- Using the general assumptions for Phoenix, AZ, a 6 kW solar PV system will generate 10,242 kWh per year in its first year.
- The electricity cost is $0.124 / kWh.
- The system cost is $12,496 after a 22% federal incentive, which is the investment of comparison.
- The stock market is assumed to generate a 10% APY (Royal and O’Shea, 2020), as compared to a 4.8% APY from the solar PV system.
- Model assumes that solar savings are invested into the stock market on an annual basis, and that the full value of savings is invested into the stock market, accounting for the compound inflation of future energy prices. This also accounts for the 0.5% degredation rate, and 2.3% residential electricity inflation rate.
- The solar PV system will surpass the stock market-only investment at year 21. By year 25, the solar PV + stock market investment will be worth $145,280, as compared to $135,390 for the stock market-only investment, which is a 7.3% greater ROI.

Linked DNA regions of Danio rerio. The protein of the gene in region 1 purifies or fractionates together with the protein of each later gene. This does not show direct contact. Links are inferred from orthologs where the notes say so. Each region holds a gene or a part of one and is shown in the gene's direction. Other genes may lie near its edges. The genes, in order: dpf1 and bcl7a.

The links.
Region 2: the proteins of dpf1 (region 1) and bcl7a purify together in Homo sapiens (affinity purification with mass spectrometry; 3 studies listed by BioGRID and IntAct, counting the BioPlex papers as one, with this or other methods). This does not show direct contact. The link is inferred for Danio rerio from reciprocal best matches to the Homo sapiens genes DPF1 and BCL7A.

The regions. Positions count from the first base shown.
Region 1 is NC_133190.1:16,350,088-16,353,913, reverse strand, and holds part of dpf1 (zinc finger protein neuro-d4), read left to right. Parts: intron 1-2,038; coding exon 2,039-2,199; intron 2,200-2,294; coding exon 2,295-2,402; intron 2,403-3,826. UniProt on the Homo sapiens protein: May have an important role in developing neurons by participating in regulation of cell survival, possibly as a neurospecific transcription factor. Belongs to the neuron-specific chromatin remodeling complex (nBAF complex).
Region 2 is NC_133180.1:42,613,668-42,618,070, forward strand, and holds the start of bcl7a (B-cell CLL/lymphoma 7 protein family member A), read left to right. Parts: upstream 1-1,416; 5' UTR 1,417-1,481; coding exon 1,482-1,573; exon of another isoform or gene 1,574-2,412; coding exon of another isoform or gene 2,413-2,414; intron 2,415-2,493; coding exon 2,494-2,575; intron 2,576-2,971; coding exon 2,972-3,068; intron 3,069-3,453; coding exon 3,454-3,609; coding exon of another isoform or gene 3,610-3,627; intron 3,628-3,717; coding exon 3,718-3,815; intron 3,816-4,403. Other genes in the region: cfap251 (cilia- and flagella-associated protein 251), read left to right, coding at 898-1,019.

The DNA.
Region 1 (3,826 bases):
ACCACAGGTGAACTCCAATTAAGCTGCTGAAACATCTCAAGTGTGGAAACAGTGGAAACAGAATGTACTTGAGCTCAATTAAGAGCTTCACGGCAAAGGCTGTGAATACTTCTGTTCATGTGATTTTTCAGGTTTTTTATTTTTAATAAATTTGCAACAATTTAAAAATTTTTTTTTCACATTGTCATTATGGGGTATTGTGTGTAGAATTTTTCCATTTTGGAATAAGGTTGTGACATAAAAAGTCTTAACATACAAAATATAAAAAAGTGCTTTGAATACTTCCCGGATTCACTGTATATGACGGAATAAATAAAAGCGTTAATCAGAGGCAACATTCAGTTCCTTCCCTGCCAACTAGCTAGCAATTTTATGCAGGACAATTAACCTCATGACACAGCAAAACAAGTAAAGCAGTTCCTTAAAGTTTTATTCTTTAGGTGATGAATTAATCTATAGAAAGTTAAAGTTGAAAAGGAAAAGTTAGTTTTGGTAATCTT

DSIRE: Database of State Incentives for Renewables and Efficiency. (2020). Net Metering – June, 2020. See Link to Source
EIA. US Energy Information Administration. (2020A). 2020 Annual Energy Outlook: Table A3 – Energy Prices by Sector and Source. See Link to Source
EIA. US Energy Information Administration. (2020B). Average Price (Cents/kilowatthour) by State by Provider, 1990-2019. See Link to Source
Energy Sage. (2020). How do you replace a roof with solar panels? Solar panel roof replacement logistics. See Link to Source
Fu, Ran, David Feldman, and Robert Margolis. 2018. U.S. Solar Photovoltaic System Cost Benchmark: Q1 2018. Golden, CO: National Renewable Energy Laboratory. NREL/TP-6A20-72399. https://www.nrel.gov/docs/fy19osti/72399.pdf.